- you have symptoms of an infection.
Symptoms of an infection include:
- feeling shivery
- a sore throat
- a cough
- needing to pass urine often.
It is important to follow any specific advice your cancer treatment team gives you.
Effects on the thyroid gland
Lenvatinib can sometimes make the thyroid gland less active. Your doctor will check how your thyroid is working with regular blood tests. Possible symptoms of thyroid changes include:
- tiredness and difficulty concentrating
- feeling depressed
- weight gain
- feeling cold
- dry skin and dry hair.
If you notice any symptoms, tell your doctor. Thyroid changes can be treated with medication. They go back to normal after the treatment is finished.
If you have had your thyroid gland removed, the dose of your thyroid hormone replacement tablets may need to be changed.
Changes in the way the liver and kidneys work
This treatment can affect how your liver and kidneys work. You will have blood tests before and during treatment to check how your liver and kidneys are working.
Your urine will also be tested for protein while you are having this treatment.
You may notice your hair becomes thinner. We have more information about coping with hair loss.
Changes to your voice
You may notice changes to your voice. Tell your doctor or nurse if this happens.
Tummy (abdominal) pain
If you get a sudden, sharp pain in your tummy (abdomen) contact the hospital straight away. Rarely, lenvatinib may cause a tear (perforation) in the tummy or bowel. Other symptoms include vomiting blood or passing blood in your stools.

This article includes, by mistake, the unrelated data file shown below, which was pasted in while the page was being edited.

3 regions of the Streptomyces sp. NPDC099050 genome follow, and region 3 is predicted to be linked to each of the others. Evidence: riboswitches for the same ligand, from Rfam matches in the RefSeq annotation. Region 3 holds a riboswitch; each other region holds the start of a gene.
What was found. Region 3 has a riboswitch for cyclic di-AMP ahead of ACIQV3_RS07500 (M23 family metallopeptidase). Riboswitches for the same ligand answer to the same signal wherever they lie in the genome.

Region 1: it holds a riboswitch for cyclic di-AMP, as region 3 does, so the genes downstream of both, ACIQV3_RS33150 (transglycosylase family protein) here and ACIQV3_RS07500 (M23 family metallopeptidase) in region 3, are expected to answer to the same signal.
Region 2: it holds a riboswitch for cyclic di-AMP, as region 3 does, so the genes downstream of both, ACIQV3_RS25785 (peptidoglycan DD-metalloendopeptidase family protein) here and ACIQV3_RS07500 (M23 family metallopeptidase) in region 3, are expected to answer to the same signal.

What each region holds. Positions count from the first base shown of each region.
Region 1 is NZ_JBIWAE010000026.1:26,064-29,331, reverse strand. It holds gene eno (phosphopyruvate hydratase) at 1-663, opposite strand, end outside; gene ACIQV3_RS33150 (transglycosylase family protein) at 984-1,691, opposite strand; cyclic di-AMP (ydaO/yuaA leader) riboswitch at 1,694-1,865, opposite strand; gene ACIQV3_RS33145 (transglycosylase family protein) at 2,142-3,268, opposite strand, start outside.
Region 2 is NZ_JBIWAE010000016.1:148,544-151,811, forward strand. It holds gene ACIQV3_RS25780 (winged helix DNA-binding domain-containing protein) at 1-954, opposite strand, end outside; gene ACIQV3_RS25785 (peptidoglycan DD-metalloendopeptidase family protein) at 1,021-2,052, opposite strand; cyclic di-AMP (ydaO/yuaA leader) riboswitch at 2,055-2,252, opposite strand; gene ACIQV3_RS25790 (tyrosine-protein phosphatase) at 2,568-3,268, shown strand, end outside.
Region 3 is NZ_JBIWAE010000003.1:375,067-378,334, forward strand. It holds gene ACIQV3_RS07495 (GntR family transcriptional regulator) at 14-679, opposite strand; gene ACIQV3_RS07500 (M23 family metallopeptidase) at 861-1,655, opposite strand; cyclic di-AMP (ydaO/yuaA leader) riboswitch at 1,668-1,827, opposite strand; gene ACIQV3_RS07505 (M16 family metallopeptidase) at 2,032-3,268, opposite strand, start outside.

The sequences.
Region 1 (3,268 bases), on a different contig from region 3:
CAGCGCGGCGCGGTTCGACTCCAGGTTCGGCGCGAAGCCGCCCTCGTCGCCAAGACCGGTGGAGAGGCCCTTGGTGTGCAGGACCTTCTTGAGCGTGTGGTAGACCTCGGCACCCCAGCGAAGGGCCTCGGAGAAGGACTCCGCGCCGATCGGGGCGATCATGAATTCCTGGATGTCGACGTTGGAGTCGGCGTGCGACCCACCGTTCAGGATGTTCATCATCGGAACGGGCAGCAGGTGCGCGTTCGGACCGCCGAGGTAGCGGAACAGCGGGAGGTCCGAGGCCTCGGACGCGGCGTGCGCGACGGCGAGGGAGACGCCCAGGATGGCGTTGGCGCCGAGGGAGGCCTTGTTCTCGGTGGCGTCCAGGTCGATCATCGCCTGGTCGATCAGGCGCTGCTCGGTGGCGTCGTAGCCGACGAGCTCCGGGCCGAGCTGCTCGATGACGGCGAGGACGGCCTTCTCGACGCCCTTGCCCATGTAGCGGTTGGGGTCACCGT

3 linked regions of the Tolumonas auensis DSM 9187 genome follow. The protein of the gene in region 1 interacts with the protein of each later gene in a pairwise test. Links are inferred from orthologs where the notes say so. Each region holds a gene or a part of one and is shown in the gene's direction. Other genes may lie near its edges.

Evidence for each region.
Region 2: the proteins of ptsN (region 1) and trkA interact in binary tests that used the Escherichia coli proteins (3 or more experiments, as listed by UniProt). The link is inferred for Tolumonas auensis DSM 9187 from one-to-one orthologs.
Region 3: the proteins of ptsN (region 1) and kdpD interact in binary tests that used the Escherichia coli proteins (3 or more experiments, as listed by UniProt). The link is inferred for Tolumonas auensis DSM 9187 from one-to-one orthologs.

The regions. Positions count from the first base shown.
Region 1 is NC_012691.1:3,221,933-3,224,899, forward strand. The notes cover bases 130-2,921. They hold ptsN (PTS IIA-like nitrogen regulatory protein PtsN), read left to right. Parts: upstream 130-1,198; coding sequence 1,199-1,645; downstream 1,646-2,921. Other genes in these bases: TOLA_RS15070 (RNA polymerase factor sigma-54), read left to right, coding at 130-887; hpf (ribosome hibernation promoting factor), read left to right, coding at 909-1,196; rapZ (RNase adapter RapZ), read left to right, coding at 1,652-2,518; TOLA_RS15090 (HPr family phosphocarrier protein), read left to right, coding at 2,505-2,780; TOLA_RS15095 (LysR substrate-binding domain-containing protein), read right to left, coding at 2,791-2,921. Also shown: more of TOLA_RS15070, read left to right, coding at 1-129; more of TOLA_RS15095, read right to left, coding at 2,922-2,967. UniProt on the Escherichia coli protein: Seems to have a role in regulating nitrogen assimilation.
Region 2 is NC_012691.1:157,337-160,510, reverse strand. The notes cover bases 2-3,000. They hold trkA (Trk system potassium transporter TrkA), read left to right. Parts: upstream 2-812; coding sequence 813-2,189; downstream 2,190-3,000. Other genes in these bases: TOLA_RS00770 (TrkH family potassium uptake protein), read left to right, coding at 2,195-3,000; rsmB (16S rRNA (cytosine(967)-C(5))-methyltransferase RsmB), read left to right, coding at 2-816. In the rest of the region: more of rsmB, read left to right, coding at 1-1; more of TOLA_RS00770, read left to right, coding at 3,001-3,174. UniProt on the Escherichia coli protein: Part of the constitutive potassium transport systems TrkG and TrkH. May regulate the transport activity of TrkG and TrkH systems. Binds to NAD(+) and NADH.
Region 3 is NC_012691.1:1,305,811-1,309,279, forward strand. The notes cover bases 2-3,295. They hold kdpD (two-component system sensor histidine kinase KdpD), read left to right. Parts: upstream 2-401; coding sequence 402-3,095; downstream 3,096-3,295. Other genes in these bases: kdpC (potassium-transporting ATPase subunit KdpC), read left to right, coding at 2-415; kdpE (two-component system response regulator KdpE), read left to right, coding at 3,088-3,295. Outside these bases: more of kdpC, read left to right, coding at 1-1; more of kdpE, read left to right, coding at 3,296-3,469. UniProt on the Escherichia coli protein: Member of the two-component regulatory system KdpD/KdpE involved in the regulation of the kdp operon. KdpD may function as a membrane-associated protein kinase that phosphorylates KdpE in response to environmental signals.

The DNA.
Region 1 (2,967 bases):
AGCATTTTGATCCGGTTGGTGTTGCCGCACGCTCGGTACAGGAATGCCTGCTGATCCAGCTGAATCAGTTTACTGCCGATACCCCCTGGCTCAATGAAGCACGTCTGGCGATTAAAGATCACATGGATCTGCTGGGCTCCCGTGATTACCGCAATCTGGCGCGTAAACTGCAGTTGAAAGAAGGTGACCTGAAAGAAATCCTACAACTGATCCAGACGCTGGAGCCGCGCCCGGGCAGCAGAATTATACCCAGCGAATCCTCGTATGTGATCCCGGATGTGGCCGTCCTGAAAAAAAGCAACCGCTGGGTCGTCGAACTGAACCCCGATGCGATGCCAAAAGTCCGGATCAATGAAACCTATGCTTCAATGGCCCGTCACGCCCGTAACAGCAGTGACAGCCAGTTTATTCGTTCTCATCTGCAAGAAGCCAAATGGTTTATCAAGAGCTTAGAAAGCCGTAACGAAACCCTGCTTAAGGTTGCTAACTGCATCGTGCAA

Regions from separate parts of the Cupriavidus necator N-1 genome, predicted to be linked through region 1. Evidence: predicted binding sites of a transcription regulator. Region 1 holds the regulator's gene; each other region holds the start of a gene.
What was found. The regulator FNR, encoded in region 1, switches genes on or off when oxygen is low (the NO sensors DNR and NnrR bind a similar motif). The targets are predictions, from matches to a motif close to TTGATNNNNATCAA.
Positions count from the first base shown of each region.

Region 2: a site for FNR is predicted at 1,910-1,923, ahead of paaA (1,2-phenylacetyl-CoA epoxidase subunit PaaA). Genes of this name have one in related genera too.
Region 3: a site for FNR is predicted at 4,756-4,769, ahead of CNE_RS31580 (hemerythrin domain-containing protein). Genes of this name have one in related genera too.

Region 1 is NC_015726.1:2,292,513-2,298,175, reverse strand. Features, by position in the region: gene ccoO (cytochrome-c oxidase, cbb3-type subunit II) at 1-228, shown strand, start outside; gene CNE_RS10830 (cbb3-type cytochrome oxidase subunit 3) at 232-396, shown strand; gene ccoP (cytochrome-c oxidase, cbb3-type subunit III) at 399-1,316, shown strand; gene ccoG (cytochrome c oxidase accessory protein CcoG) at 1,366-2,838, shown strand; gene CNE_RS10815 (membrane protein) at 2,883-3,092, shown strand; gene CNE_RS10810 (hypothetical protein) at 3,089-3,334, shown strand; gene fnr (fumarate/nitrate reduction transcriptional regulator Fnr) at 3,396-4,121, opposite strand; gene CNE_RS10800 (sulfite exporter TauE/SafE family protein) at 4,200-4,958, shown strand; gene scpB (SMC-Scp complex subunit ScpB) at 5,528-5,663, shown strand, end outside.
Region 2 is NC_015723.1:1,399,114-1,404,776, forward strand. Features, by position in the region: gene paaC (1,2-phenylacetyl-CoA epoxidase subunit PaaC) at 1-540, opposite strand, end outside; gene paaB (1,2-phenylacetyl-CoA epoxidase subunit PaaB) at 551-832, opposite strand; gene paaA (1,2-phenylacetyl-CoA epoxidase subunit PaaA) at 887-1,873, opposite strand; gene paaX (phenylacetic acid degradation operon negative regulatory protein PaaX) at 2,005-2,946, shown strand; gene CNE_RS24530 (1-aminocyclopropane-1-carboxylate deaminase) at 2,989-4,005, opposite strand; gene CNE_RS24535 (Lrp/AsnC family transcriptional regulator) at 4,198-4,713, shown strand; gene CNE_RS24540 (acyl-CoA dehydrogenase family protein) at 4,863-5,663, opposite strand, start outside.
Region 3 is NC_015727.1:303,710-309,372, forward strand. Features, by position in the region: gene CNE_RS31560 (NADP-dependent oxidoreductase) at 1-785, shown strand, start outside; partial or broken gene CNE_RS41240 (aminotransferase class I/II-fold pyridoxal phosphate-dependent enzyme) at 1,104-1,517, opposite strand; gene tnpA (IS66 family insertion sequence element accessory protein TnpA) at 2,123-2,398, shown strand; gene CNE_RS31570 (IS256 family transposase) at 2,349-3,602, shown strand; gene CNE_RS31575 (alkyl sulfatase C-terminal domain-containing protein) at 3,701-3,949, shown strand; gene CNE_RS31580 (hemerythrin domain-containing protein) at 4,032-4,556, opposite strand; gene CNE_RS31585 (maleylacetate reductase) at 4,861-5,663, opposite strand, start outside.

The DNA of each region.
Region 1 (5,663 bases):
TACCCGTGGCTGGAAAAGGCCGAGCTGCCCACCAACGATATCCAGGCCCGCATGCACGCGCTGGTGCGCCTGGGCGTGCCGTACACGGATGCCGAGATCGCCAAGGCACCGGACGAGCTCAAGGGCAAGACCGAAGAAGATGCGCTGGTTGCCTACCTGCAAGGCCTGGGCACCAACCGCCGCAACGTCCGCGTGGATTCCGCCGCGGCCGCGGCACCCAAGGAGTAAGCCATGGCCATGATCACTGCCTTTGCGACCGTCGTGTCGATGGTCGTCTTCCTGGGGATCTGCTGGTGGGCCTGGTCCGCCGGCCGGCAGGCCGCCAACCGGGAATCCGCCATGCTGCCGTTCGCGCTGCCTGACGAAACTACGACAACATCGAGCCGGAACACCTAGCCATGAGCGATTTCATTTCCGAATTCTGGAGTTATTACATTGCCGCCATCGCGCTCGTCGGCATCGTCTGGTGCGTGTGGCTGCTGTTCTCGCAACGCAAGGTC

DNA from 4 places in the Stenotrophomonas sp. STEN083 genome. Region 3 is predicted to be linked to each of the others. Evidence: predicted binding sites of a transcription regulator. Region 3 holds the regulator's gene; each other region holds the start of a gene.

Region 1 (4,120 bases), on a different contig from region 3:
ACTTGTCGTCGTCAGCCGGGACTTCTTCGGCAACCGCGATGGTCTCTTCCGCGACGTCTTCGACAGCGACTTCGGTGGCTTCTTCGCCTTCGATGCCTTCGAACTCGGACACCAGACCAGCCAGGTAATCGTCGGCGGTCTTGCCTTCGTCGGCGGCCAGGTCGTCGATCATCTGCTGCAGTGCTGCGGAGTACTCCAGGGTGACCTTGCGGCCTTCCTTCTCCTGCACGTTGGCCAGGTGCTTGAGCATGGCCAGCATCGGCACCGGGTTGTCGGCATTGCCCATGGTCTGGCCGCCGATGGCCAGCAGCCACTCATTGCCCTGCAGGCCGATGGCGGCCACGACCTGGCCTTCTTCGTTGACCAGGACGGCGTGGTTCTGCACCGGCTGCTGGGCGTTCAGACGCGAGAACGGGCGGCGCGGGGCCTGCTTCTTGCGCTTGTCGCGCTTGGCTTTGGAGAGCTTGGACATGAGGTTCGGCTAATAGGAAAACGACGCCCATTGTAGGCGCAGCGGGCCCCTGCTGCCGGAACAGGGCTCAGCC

Lenvatinib may also cause swelling of the gall bladder or of the pancreas. This can also cause pain in the tummy. Contact the hospital if this happens.
Effects on the heart
This treatment can affect how the heart works. You will have tests to see how well your heart is working. These are done before, during and after treatment. If tests show signs of heart changes or you develop symptoms of heart problems, these can be treated with tablets.
Contact your doctor straight away on the 24-hour number the hospital has given you if you have any of these symptoms during or after treatment:
- pain or tightness in your chest
- changes to your heartbeat.
Other conditions can cause these symptoms, but it is important to get them checked by a doctor. If you cannot get through to your doctor, call the NHS urgent advice number on 111.
Blood clot risk
Cancer increases the chances of a blood clot. Lenvatinib can also increase the risk. Symptoms of a blood clot include:
- throbbing pain, redness or swelling in a leg or arm
- suddenly feeling breathless or coughing
- sharp chest pain, which may be worse when you cough or take a deep breath.
If you have any of these symptoms, contact the hospital straight away on the 24-hour contact number you have been given. If you cannot get through to your doctor, call the NHS urgent advice number on 111.
A blood clot is serious, but it can be treated with drugs that thin the blood (anticoagulants). Your doctor or nurse can give you more information.
You can help reduce the risk of developing a blood clot by:
- staying active during treatment
- drinking plenty of fluids, especially water.
You may be given anticoagulants to help prevent a clot.
Increased risk of stroke
Lenvatinib may increase the risk of a mini stroke or stroke. But this is not common. Contact a doctor straight away if you or other people notice you have any of these symptoms: